Gander Mountain Acquires Overton’s

Gander Mountain is back into catalogs in a big way. The St. Paul, MN-based sporting goods retailer announced Dec. 6 it has acquired water sports cataloger/retailer Overton’s for approximately $70 million.

Calls to Gander Mountain were not returned by press time. According to a release, the price included the repayment of Overton’s existing debt at the closing. The purchase was financed through the issuance of $24 million in Gander Mountain common stock at a purchase price of $5.90 per share, a $40 million term loan from Bank of America, and borrowings under the company’s revolving credit facility. Gratco, an affiliate of David Pratt, Gander Mountain’s chairman, and Holiday Stationstores, which is an affiliate of both Ronald Erickson, Gander’s vice chairman, and Gerald Erickson, a director of the company, purchased the common stock.

Greenville, NC-based Overton’s will operate as a wholly owned subsidiary of Gander Mountain. Overton’s in 2006 recorded sales in excess of $90 million and mailed more than 15 million catalogs. Its operations include a fulfillment center and call center large enough to accommodate Gander Mountain’s Internet and catalog ventures.

Industry experts applauded the deal. “It seems to be a smart move,” says Craig Battle, managing director of Princeton, NJ-based investment bank Tucker Alexander. “It looks like it was financed by senior executives at Gander Mountain so they must feel pretty confident if they’re using their own dough.”

Overton’s rumored to have excess capacity, “so Gander can probably leverage that,” Battle says. In addition to balances Gander Mountain’s with its warm-weather line of goods, the Overton’s deal gets Gander back in the catalog business, he notes. “Overton’s is a pretty profitable catalog/online business that overlaps nicely with Gander. It’s a nice strategic fit in terms of product extension.”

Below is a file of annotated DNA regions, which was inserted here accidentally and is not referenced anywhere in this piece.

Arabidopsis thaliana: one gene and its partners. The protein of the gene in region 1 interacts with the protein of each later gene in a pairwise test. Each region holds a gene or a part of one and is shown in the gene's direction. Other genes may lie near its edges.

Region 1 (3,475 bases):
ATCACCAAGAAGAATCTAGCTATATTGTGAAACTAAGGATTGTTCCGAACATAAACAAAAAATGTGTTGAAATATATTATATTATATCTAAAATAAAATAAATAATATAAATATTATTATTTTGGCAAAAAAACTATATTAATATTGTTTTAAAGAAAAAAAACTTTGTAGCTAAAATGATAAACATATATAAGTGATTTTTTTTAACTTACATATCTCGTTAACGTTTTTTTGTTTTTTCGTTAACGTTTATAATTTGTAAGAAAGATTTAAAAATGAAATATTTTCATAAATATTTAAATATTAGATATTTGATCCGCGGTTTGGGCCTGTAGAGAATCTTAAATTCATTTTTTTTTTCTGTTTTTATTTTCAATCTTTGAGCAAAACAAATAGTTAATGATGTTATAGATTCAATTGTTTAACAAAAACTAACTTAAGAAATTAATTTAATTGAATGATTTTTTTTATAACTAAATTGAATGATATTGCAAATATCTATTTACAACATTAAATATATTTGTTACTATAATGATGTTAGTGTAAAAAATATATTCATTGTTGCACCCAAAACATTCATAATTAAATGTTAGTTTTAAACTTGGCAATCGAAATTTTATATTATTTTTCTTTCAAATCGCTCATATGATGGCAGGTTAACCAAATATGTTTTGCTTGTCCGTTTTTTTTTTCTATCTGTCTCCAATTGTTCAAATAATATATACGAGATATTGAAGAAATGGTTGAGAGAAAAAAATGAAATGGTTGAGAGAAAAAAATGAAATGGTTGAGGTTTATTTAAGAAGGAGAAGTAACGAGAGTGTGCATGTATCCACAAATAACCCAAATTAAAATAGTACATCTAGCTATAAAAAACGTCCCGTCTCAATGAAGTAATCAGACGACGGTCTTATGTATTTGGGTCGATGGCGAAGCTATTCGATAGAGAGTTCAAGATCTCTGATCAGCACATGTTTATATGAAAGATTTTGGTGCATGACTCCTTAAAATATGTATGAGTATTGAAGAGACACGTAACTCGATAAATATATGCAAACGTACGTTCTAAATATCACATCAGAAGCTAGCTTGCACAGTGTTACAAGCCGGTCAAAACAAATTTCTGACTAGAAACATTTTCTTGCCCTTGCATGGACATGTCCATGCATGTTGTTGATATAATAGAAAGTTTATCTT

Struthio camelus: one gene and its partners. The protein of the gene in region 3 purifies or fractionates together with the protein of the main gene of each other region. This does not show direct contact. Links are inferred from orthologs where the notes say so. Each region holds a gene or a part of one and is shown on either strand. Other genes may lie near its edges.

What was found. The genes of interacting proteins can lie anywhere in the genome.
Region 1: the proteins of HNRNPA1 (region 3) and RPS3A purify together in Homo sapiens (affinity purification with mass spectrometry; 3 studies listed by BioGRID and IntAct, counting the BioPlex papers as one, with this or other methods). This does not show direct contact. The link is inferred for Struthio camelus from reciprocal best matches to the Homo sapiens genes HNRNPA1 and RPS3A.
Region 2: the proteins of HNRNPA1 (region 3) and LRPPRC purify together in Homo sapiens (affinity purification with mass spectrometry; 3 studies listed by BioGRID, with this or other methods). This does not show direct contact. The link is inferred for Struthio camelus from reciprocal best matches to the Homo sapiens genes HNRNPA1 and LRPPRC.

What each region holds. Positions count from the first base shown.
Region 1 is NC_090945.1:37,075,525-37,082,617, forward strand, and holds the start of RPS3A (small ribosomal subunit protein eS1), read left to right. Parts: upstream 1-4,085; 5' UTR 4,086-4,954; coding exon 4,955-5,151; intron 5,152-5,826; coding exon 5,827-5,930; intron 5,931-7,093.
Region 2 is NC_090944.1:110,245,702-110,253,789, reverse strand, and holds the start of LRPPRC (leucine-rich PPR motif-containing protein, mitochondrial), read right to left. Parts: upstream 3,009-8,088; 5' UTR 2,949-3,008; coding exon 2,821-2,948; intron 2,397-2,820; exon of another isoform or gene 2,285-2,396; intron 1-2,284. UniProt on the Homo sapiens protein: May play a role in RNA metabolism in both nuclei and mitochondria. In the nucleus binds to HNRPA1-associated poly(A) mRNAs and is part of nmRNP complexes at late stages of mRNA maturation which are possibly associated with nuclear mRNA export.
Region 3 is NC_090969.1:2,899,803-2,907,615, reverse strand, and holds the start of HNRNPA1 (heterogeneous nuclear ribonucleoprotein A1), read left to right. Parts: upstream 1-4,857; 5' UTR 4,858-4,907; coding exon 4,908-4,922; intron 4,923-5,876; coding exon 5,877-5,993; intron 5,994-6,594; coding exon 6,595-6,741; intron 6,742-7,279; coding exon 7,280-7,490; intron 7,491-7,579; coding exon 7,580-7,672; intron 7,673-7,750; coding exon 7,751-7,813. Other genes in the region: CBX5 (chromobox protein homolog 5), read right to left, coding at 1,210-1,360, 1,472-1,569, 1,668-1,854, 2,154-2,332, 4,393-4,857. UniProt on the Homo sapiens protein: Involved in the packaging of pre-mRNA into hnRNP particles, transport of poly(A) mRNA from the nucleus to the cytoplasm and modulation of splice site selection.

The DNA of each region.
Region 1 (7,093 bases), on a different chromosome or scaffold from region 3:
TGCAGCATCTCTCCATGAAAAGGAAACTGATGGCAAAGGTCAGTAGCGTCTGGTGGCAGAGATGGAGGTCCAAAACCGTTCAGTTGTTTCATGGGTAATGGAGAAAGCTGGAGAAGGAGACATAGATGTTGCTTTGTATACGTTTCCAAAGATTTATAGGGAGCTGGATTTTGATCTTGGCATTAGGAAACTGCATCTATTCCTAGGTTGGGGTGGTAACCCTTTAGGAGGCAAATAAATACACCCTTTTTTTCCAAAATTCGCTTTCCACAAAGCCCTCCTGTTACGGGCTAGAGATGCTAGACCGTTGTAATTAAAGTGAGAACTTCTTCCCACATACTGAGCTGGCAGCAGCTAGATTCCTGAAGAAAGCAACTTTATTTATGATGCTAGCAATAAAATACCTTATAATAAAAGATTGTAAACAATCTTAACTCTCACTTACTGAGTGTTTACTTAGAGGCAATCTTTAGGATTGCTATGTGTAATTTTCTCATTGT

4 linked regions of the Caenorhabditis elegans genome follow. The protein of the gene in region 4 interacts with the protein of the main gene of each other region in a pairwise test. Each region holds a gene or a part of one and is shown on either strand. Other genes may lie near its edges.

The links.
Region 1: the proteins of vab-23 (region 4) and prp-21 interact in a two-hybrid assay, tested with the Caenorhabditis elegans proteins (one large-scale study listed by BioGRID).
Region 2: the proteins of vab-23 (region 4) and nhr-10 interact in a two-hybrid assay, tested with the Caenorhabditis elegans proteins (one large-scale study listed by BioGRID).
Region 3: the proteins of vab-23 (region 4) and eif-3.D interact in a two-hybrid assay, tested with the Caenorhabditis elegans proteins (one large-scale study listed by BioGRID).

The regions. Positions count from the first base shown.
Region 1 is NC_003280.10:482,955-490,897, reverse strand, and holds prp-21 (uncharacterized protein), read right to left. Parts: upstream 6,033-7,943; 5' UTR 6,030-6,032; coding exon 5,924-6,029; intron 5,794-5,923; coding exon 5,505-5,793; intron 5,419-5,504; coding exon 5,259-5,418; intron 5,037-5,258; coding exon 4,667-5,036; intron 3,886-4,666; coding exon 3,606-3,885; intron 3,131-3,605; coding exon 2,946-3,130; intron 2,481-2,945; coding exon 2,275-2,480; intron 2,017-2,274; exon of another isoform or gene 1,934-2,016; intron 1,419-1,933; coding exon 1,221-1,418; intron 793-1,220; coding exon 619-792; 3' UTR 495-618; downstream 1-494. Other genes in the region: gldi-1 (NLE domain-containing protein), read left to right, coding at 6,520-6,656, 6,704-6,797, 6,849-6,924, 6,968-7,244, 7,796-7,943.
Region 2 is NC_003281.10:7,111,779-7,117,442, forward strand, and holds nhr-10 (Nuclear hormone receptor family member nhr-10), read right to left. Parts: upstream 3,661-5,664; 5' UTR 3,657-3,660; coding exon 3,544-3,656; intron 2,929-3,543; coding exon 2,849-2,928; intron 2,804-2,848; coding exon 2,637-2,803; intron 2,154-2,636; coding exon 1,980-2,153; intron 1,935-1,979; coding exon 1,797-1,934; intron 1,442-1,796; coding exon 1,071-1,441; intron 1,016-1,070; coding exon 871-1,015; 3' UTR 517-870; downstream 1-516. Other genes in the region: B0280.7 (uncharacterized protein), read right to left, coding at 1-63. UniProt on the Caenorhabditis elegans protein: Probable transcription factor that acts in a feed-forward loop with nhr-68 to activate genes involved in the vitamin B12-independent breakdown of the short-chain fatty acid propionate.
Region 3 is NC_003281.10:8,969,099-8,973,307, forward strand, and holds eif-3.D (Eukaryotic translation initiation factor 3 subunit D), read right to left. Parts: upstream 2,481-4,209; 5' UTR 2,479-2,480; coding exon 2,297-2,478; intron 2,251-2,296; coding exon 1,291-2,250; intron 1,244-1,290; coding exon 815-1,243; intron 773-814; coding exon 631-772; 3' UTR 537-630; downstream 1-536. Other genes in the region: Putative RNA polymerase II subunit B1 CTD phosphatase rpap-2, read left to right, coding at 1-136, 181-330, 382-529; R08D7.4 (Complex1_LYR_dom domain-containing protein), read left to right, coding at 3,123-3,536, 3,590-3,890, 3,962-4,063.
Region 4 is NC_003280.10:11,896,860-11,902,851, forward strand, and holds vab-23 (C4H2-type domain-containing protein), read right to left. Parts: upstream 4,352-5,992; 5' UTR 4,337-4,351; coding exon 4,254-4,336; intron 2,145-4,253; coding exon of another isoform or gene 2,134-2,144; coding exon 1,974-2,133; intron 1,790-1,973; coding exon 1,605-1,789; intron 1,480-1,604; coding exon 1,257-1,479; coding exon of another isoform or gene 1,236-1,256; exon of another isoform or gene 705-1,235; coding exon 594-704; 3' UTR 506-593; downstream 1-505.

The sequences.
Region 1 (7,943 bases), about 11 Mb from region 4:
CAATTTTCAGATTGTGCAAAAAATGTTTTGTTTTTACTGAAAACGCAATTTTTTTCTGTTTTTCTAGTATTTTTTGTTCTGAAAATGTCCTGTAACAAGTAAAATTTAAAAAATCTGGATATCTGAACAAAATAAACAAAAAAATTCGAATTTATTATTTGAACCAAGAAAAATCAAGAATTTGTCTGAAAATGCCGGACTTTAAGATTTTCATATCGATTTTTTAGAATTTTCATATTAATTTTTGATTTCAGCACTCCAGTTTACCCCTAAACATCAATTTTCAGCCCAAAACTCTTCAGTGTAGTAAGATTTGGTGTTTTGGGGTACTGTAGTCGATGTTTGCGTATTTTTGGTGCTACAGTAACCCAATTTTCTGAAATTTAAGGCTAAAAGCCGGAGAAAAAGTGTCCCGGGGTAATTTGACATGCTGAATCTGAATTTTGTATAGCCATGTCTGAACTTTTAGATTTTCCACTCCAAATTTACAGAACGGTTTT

Stuart Rose, managing director for Wellesley, MA-based investment bank Tully & Holland, notes that Gander Mountain’s same-store sales were down for the second straight quarter and its store operating expenses are increasing. “Overton’s will provide a much needed sales boost to cover the first half of the year. This will be a good opportunity to balance the seasonal sales.”

The move could also be in response to the continued growth of Cabela’s and Bass Pro Shops, Rose adds. “Gander Mountain needs a lift so it can keep up with stronger competitors.”

But most agree that the deal’s key advantage is providing Gander Mountain with a fast track back into the catalog business. After Gander sold its direct arm to rival Cabela’s in 1996 for $35 million, it lost the right to use its own brand or logo in direct marketing in 2005 following a two-year legal battle with Cabela’s.

Lawsuits filed in 2003 claimed Gander violated its sales agreement by selling shotgun barrels on its Website; Gander claimed the agreement wasn’t meant to give Cabela’s permanent control over its direct marketing.

A federal judge in July reversed an August 2005 ruling, giving Gander Mountain the legal right to use its logo and name in all direct marketing channels, including catalogs and e-commerce. The previous ruling gave Gander the right to enter direct marketing, but usage of the logo and name was unclear.

Lee Helman, managing director with New York-based investment bank Financo, says the favorable court ruling in July “paved the way for this deal. Overton’s provides them with the platform into the catalog and Internet sectors with its infrastructure as well as the strong marketing team and experience.”

Helman says the deal is another example of “the convergence of channels in creating a truly multichannel retailer with a retailer acquiring the direct assets and expertise. The challenge will be in the integration and preservation of two distinct businesses.”

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